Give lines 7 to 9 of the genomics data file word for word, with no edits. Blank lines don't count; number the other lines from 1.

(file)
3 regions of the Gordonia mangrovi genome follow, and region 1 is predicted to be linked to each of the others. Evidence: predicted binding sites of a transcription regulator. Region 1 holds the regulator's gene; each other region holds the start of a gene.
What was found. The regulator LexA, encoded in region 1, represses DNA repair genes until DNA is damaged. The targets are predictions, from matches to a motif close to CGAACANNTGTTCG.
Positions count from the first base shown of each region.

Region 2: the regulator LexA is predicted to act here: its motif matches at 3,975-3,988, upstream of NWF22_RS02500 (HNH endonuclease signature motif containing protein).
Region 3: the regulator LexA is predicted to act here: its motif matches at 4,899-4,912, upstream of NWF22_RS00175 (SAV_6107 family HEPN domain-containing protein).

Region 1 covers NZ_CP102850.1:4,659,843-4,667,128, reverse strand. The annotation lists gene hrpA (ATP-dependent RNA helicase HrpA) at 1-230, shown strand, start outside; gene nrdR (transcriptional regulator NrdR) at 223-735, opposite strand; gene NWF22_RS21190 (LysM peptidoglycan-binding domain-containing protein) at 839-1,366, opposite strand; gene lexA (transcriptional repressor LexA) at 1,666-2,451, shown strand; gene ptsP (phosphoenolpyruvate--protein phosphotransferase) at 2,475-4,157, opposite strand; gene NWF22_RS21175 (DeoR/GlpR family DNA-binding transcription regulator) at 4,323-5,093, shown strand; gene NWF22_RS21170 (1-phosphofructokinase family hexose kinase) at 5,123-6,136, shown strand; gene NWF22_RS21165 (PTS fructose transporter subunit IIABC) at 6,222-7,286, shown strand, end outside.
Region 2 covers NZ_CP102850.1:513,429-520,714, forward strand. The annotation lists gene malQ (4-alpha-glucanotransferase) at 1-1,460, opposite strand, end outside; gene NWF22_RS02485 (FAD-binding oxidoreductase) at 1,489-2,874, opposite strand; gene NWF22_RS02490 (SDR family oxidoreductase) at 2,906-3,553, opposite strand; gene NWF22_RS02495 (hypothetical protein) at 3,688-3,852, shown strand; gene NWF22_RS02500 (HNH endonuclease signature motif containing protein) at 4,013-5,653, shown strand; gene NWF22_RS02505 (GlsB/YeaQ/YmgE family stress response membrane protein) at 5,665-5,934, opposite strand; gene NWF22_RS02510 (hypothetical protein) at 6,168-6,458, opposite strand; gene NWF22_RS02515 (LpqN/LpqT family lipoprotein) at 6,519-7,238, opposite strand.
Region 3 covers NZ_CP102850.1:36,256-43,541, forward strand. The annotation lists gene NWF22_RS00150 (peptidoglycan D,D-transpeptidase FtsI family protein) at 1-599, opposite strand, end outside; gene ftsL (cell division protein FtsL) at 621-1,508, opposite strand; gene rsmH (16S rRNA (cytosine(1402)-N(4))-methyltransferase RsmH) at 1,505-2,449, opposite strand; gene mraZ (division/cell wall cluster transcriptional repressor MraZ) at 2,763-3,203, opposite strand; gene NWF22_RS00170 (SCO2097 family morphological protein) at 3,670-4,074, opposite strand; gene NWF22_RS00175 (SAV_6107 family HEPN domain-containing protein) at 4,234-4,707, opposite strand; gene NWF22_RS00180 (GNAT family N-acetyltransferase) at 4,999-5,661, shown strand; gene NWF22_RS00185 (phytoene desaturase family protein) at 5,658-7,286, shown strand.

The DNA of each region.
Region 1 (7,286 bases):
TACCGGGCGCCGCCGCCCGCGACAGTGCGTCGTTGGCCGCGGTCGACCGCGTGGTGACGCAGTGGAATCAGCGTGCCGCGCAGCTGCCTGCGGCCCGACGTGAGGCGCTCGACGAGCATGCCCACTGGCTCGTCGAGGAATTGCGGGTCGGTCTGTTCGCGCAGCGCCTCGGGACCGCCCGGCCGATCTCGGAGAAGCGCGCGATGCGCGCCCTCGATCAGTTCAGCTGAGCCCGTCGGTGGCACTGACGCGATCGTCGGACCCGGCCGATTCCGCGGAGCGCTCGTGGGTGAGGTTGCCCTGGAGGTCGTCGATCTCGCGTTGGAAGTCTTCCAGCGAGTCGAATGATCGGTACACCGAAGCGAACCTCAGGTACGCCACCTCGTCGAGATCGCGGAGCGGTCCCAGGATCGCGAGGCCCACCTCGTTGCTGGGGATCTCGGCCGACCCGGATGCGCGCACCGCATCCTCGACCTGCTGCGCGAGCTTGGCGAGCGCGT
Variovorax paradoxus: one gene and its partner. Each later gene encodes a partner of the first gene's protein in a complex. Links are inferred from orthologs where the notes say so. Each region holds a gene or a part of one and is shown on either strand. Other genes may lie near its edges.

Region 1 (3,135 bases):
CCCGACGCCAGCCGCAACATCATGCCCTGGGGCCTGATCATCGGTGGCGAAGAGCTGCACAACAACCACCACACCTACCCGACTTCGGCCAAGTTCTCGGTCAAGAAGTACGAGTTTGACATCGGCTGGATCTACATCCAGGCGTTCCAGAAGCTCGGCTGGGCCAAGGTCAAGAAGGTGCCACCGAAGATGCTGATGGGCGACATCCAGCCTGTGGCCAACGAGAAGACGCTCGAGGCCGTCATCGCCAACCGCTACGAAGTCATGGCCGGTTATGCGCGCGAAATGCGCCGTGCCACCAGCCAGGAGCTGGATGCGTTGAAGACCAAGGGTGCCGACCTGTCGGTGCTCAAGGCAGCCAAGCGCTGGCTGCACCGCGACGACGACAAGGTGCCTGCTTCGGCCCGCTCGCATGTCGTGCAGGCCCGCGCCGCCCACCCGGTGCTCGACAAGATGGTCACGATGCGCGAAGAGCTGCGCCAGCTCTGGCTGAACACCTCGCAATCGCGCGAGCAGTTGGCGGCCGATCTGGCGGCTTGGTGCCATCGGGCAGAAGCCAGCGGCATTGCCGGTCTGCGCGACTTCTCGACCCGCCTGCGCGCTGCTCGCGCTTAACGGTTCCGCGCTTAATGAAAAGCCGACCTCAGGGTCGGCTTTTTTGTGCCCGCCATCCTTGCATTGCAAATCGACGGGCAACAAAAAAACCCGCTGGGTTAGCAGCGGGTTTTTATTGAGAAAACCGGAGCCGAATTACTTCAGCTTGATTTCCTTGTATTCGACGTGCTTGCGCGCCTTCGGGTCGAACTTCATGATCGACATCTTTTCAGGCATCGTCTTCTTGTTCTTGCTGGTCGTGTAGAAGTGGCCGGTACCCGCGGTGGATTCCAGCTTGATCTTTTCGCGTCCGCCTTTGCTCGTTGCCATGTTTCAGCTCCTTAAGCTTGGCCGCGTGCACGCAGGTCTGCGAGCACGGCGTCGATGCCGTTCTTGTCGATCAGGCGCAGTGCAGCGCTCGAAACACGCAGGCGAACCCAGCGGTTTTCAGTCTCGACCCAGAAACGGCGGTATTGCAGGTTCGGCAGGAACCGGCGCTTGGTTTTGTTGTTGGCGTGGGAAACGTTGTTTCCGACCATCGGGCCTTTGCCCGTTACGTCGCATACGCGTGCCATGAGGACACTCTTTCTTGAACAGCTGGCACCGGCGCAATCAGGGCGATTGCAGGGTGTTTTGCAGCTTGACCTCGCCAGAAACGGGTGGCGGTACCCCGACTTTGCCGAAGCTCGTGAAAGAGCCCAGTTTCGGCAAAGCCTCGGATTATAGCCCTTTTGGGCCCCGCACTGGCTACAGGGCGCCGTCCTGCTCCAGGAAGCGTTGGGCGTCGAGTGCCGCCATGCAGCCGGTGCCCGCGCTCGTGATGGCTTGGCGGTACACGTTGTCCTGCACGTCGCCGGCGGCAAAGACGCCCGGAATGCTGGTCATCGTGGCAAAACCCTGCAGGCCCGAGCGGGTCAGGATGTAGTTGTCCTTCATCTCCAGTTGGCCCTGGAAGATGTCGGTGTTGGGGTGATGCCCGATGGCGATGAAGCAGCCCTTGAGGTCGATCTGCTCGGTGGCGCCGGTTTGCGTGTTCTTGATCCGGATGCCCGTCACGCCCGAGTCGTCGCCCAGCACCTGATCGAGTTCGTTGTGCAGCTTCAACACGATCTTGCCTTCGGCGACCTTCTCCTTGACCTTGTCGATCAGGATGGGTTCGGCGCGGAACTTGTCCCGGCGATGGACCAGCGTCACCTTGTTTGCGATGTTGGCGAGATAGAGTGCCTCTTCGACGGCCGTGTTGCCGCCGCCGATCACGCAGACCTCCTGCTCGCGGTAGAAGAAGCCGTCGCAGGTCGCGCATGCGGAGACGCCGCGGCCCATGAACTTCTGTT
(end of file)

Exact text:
Region 2 covers NZ_CP102850.1:513,429-520,714, forward strand. The annotation lists gene malQ (4-alpha-glucanotransferase) at 1-1,460, opposite strand, end outside; gene NWF22_RS02485 (FAD-binding oxidoreductase) at 1,489-2,874, opposite strand; gene NWF22_RS02490 (SDR family oxidoreductase) at 2,906-3,553, opposite strand; gene NWF22_RS02495 (hypothetical protein) at 3,688-3,852, shown strand; gene NWF22_RS02500 (HNH endonuclease signature motif containing protein) at 4,013-5,653, shown strand; gene NWF22_RS02505 (GlsB/YeaQ/YmgE family stress response membrane protein) at 5,665-5,934, opposite strand; gene NWF22_RS02510 (hypothetical protein) at 6,168-6,458, opposite strand; gene NWF22_RS02515 (LpqN/LpqT family lipoprotein) at 6,519-7,238, opposite strand.
Region 3 covers NZ_CP102850.1:36,256-43,541, forward strand. The annotation lists gene NWF22_RS00150 (peptidoglycan D,D-transpeptidase FtsI family protein) at 1-599, opposite strand, end outside; gene ftsL (cell division protein FtsL) at 621-1,508, opposite strand; gene rsmH (16S rRNA (cytosine(1402)-N(4))-methyltransferase RsmH) at 1,505-2,449, opposite strand; gene mraZ (division/cell wall cluster transcriptional repressor MraZ) at 2,763-3,203, opposite strand; gene NWF22_RS00170 (SCO2097 family morphological protein) at 3,670-4,074, opposite strand; gene NWF22_RS00175 (SAV_6107 family HEPN domain-containing protein) at 4,234-4,707, opposite strand; gene NWF22_RS00180 (GNAT family N-acetyltransferase) at 4,999-5,661, shown strand; gene NWF22_RS00185 (phytoene desaturase family protein) at 5,658-7,286, shown strand.

The DNA of each region.